A method has been described for isolation of the specific cytoplasmic granules of rabbit polymorphonuclear leucocytes. Homogeneous suspensions of leucocytes were disrupted by lysis in 0.34 M sucrose. This procedure liberated the cytoplasmic contents of the cell and dissolved a considerable proportion of the nuclei. Following disruption, the sucrose lysate was separated into three fractions by differential centrifugation, i.e. 400 g or nuclear pellet, 8,200 g or granule pellet and the postgranule supernate. Microscopic examination revealed that the 8,200 g pellet was composed of intact granules as well as occasional mitochondria. The other two fractions were morphologically heterogeneous.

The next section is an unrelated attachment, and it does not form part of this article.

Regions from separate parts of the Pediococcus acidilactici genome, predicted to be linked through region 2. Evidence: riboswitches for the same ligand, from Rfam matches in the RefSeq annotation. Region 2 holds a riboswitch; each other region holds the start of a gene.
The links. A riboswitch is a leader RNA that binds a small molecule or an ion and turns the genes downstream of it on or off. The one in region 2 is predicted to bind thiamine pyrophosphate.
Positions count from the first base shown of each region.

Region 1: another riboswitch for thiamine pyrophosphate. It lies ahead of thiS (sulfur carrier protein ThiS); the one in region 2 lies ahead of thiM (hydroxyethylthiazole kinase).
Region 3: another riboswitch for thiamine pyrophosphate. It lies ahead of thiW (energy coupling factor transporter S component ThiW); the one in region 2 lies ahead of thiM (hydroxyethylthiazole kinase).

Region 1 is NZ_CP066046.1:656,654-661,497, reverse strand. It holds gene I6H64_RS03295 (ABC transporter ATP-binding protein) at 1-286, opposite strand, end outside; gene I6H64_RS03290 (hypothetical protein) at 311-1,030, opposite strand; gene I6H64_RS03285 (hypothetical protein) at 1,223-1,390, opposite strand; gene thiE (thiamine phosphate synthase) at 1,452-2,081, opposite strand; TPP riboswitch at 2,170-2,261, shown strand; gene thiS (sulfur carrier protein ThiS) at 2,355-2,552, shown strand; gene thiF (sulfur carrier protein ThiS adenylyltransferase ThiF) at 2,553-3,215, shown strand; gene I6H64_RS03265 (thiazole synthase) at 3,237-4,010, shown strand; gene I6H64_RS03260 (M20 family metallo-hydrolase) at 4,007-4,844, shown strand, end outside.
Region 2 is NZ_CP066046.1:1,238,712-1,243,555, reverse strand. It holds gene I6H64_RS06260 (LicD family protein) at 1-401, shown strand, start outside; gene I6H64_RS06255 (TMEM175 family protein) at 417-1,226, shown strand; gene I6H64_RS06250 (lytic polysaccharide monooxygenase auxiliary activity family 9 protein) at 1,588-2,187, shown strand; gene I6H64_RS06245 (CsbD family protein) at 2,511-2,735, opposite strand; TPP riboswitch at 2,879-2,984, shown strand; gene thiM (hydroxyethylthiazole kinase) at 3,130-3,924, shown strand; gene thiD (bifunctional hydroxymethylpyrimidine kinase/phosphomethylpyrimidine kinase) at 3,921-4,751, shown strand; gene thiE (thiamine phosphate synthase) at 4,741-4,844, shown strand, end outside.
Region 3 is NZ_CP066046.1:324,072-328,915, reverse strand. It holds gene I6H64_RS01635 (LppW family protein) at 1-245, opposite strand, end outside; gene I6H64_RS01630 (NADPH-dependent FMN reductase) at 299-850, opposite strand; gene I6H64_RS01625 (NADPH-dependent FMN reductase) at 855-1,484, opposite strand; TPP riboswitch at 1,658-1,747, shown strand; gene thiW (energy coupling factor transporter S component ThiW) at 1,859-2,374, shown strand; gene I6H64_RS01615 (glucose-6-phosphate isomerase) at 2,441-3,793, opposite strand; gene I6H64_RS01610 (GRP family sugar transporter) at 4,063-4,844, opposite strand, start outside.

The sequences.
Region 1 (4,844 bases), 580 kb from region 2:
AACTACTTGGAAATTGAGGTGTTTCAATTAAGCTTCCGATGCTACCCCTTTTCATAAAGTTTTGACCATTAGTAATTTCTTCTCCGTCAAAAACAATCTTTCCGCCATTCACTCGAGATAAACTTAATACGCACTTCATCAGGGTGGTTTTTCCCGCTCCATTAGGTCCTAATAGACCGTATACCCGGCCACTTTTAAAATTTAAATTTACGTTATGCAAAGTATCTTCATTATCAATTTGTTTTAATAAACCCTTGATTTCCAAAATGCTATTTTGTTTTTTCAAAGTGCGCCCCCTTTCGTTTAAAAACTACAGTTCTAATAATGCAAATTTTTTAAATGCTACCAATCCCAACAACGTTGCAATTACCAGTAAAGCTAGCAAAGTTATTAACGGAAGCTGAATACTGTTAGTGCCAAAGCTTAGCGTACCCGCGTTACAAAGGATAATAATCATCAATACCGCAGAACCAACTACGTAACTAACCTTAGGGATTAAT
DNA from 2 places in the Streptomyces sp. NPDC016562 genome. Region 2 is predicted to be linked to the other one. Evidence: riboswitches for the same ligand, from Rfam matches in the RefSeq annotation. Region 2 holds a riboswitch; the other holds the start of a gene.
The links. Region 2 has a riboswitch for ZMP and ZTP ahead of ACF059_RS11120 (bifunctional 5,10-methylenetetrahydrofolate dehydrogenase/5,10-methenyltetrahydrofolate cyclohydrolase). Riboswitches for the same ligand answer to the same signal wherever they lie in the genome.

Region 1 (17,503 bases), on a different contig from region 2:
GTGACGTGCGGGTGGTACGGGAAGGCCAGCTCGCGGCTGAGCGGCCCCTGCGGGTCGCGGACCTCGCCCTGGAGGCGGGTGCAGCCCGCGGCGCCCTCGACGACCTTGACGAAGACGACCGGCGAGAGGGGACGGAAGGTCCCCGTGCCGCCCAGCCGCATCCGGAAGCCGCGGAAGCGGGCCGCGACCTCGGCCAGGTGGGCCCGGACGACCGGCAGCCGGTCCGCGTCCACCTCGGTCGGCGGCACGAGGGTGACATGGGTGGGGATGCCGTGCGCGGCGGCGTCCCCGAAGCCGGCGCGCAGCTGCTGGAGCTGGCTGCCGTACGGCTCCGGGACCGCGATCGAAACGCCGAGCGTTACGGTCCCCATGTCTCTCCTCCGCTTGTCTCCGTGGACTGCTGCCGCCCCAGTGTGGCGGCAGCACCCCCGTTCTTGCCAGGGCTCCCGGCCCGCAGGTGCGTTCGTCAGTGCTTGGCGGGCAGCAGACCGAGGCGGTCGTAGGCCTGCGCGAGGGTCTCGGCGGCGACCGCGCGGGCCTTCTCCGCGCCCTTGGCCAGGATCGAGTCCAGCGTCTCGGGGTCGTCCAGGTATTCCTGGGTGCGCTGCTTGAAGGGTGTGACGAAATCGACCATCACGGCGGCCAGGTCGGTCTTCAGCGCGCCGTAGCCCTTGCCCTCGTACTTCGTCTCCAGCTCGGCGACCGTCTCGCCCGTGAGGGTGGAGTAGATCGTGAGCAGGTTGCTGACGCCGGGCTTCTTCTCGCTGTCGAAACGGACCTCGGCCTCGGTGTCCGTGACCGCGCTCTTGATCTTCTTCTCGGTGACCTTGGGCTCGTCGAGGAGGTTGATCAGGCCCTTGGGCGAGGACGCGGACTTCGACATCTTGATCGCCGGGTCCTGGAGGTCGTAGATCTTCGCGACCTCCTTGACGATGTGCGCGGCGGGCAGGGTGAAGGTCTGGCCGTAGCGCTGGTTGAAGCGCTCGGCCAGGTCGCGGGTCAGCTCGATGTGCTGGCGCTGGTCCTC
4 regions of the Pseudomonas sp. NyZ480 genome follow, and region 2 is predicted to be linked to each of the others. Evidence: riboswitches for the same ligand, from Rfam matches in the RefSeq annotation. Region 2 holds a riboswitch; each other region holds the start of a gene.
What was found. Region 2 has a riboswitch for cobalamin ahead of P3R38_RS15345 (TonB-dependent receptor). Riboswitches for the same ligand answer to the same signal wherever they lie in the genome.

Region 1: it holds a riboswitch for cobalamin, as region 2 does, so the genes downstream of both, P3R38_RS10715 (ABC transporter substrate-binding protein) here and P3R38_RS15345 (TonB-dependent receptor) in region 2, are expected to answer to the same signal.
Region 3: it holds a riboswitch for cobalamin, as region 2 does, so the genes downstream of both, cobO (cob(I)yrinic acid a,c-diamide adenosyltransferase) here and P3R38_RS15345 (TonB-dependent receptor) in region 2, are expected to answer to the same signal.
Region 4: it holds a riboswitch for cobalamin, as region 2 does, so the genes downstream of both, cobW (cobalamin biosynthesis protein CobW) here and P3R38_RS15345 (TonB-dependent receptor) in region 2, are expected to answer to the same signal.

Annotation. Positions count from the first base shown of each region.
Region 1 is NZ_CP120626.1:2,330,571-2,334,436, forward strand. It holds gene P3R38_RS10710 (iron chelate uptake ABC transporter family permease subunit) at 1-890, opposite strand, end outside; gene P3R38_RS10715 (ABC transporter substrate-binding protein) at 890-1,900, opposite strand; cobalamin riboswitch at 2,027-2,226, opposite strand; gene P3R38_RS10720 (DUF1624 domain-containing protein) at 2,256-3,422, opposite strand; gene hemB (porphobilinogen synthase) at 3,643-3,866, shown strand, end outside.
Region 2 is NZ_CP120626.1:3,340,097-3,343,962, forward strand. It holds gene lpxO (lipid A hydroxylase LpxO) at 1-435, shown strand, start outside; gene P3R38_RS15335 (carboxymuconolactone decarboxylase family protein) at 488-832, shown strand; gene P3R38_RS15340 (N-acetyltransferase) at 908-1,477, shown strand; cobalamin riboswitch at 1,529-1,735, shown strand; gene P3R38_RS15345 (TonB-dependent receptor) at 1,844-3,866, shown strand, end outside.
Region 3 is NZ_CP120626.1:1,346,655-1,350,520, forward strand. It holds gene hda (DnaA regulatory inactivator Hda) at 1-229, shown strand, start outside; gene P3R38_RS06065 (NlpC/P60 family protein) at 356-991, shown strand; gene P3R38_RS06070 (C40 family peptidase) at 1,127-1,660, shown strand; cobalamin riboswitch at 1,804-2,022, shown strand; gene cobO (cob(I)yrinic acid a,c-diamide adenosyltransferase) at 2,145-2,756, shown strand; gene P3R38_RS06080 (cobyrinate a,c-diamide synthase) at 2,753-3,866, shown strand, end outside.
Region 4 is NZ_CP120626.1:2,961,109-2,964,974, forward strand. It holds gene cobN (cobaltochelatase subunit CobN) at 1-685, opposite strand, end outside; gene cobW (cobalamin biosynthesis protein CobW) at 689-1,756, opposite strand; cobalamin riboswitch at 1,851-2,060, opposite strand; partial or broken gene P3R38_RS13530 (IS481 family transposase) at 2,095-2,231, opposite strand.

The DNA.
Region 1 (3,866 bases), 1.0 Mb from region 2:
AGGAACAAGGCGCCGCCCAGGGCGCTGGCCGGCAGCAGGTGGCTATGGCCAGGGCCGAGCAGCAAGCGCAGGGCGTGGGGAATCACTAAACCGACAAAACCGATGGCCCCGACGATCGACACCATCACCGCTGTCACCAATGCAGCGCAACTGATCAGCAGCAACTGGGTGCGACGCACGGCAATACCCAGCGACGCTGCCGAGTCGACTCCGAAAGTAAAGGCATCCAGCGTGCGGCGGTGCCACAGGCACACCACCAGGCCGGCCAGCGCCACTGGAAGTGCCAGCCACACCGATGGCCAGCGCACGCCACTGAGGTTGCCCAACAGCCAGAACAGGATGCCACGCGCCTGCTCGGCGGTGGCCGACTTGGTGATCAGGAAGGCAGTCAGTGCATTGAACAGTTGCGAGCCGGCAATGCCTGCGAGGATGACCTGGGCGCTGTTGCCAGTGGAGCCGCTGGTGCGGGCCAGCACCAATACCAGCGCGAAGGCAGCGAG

Studies with isolated granules demonstrated their lysis by a variety of weak acids and surface-active agents. When buffered solutions were employed between the ranges of pH 2.0 and 9.0, granule lysis began at pH 5.5 and was complete at pH 4.0.
Chemical analysis disclosed that the granule pellet contained protein and phospholipid with only traces of nucleic acids.
Approximately 70 to 80 per cent of the total cellular antimicrobial agent phagocytin was present in the granule fraction. This material was liberated from the granules by acid (pH 5.0 or lower).
Studies on selected enzymes showed that acid phosphatase, alkaline phosphatase, nucleotidase, ribonuclease, deoxyribonuclease, and beta glucuronidase were predominantly localized in the granule fraction. Approximately 50 per cent of total cellular lysozyme and cathepsin were also present in the 8,200 g pellet. Disruption of the granules was associated with the release of the majority of granule protein and enzymes in a non-sedimentable form. The properties and composition of rabbit polymorphonuclear leucocyte granules seem to be analogous to those of liver lysosomes.